'But you must try and run down with us to Lakelands to-morrow,' Mr. Radnor resumed on a cheerfuller theme. 'You have not yet seen all I 've done there. And it 's a castle with a drawbridge: no exchangeing of visits, as we did at Craye Farm and at Creckholt; we are there for country air; we don't court neighbours at all—perhaps the elect; it will depend on Nataly's wishes. We can accommodate our Concert-set, and about thirty or forty more, for as long as they like. You see, that was my intention—to be independent of neighbouring society. Madame Callet guarantees dinners or hot suppers for eighty—and Armandine is the last person to be recklessly boasting.—When was it I was thinking last of Armandine?' He asked himself that, as he rubbed at the back of his head.

Mr. Fenellan was reading his friend's character by the light of his remarks and in opposition to them, after the critical fashion of intimates who know as well as hear: but it was amiably and trippingly, on the dance of the wine in his veins.

His look, however, was one that reminded; and Mr. Radnor cried: 'Now! whatever it is!'

'I had an interview: I assure you,' Mr. Fenellan interposed to pacify: 'the smallest of trifles, and to be expected: I thought you ought to know it:—an interview with her lawyer; office business, increase of Insurance on one of her City warehouses.'

'Speak her name, speak the woman's name; we're talking like a pair of conspirators,' exclaimed Mr. Radnor.

'He informed me that Mrs. Burman has heard of the new mansion.'

'My place at Lakelands?'

Mr. Radnor's clear-water eyes hardened to stony as their vision ran along the consequences of her having heard it.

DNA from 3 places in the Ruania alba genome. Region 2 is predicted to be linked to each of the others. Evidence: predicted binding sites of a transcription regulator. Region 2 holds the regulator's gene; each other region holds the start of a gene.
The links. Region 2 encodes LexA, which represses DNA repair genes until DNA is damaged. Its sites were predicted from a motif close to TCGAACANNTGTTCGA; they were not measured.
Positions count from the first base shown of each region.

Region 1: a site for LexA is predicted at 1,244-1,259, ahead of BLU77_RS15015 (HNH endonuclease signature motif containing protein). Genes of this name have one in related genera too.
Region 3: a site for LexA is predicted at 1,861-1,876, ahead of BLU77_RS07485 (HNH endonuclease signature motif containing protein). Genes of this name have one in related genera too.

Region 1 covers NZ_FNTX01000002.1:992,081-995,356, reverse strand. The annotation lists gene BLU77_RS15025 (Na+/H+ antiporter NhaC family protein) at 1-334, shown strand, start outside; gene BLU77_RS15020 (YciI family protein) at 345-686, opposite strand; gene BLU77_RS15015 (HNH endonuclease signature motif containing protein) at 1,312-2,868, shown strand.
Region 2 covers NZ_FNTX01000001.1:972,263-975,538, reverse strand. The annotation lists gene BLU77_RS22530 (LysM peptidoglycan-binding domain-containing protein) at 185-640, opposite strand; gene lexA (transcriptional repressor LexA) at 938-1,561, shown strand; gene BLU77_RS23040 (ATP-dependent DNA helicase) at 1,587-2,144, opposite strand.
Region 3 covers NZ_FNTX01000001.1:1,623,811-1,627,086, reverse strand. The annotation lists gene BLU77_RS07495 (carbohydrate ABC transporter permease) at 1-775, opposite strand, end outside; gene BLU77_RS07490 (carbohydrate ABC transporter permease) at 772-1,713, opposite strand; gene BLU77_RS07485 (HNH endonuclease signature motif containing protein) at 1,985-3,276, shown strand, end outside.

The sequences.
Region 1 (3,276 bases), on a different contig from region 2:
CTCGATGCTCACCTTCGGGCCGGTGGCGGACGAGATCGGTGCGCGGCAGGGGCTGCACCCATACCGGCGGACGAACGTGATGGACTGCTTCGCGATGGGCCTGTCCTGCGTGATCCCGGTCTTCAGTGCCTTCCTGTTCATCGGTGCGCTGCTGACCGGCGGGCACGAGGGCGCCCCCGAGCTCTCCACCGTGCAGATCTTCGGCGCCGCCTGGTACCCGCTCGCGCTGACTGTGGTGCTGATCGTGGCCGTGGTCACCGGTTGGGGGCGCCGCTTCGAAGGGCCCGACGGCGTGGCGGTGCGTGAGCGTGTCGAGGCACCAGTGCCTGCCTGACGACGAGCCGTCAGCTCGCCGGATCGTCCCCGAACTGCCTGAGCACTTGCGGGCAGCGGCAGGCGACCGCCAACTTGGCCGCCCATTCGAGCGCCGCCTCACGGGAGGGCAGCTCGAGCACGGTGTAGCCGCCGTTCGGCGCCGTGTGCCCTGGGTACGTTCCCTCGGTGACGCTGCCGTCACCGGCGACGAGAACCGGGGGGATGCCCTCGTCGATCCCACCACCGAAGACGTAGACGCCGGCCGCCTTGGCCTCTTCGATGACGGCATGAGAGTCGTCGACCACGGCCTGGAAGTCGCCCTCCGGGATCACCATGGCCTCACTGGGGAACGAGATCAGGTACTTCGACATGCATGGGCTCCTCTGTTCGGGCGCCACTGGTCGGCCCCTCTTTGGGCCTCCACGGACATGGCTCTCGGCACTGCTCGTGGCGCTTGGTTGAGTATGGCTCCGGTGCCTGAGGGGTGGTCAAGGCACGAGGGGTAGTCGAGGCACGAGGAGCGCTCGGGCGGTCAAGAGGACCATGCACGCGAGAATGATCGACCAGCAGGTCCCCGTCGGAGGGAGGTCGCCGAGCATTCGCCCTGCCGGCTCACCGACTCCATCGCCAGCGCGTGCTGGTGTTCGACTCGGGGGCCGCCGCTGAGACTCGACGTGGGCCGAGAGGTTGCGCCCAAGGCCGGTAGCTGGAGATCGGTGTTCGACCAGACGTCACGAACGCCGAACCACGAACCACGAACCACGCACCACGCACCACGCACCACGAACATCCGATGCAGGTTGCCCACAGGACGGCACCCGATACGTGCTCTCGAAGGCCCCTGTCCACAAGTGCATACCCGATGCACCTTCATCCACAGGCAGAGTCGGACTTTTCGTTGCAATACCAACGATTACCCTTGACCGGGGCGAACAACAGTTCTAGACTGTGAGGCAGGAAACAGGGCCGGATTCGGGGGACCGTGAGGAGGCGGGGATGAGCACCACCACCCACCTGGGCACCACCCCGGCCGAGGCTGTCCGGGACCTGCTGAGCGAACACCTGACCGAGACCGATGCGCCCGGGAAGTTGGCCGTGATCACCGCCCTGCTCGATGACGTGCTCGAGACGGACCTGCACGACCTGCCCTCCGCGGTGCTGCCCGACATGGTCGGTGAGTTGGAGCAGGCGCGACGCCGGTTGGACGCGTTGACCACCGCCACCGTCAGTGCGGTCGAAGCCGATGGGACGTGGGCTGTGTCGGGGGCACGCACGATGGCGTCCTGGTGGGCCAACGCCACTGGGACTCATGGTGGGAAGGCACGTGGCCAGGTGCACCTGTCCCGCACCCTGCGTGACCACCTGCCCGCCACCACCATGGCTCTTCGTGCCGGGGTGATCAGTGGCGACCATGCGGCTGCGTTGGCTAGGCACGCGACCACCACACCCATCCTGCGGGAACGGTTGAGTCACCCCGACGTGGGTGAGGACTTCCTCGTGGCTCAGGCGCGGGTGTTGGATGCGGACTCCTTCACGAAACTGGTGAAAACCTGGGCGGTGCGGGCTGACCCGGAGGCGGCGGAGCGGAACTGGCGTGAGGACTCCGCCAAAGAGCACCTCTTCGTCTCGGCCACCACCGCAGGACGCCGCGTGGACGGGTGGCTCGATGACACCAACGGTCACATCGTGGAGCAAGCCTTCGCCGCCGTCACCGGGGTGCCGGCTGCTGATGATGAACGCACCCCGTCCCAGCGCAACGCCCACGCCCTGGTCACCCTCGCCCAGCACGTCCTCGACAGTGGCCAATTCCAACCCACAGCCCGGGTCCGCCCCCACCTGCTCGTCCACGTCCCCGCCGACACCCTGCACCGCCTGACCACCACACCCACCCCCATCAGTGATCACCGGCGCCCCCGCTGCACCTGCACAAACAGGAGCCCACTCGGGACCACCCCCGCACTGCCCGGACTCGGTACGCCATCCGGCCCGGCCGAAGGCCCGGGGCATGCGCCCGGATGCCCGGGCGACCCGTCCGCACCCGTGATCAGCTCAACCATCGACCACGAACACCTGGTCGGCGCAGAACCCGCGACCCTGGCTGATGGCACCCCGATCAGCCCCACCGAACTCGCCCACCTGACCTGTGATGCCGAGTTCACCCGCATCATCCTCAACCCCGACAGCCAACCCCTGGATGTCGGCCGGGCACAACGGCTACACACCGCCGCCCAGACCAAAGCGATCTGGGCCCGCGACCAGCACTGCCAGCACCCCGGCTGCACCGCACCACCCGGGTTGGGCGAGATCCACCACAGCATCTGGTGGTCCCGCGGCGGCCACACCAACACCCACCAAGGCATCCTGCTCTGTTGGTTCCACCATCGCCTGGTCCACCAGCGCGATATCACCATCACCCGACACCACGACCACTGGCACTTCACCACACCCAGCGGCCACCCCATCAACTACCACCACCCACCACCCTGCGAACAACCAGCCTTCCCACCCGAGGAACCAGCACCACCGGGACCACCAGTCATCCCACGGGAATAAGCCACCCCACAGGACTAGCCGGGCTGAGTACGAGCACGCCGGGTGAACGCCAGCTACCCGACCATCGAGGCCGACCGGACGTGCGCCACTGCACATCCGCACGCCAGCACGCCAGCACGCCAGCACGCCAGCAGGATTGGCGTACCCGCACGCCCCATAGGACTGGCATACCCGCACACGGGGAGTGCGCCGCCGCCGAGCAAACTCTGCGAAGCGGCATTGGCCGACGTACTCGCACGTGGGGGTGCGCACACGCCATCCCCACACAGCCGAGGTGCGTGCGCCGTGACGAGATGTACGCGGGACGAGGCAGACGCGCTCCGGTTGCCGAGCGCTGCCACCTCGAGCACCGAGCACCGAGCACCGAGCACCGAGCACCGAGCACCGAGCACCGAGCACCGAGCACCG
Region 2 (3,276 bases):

'Earlier this time!' he added, thrummed on the table, and thumped with knuckles. 'I make my stand at Lakelands for good! Nothing mortal moves me!'

'That butler of hers—'

'Jarniman, you mean: he's her butler, yes, the scoundrel—h'm-pah! Heaven forgive me! she's an honest woman at least; I wouldn't rob her of her little: fifty-nine or sixty next September, fifteenth of the month! with the constitution of a broken drug-bottle, poor soul! She hears everything from Jarniman: he catches wind of everything. All foreseen, Fenellan, foreseen. I have made my stand at Lakelands, and there's my flag till it's hauled down over Victor Radnor. London kills Nataly as well as Fredi—and me: that is—I can use the words to you—I get back to primal innocence in the country. We all three have the feeling. You're a man to understand. My beasts, and the wild flowers, hedge-banks, and stars. Fredi's poetess will tell you. Quiet waters reflecting. I should feel it in Paris as well, though they have nightingales in their Bois. It's the rustic I want to bathe me; and I had the feeling at school, biting at Horace. Well, this is my Sabine Farm, rather on a larger scale, for the sake of friends. Come, and pure air, water from the springs, walks and rides in lanes, high sand-lanes; Nataly loves them; Fredi worships the old roots of trees: she calls them the faces of those weedy sandy lanes. And the two dear souls on their own estate, Fenellan! And their poultry, cows, cream. And a certain influence one has in the country socially. I make my stand on a home—not empty punctilio.'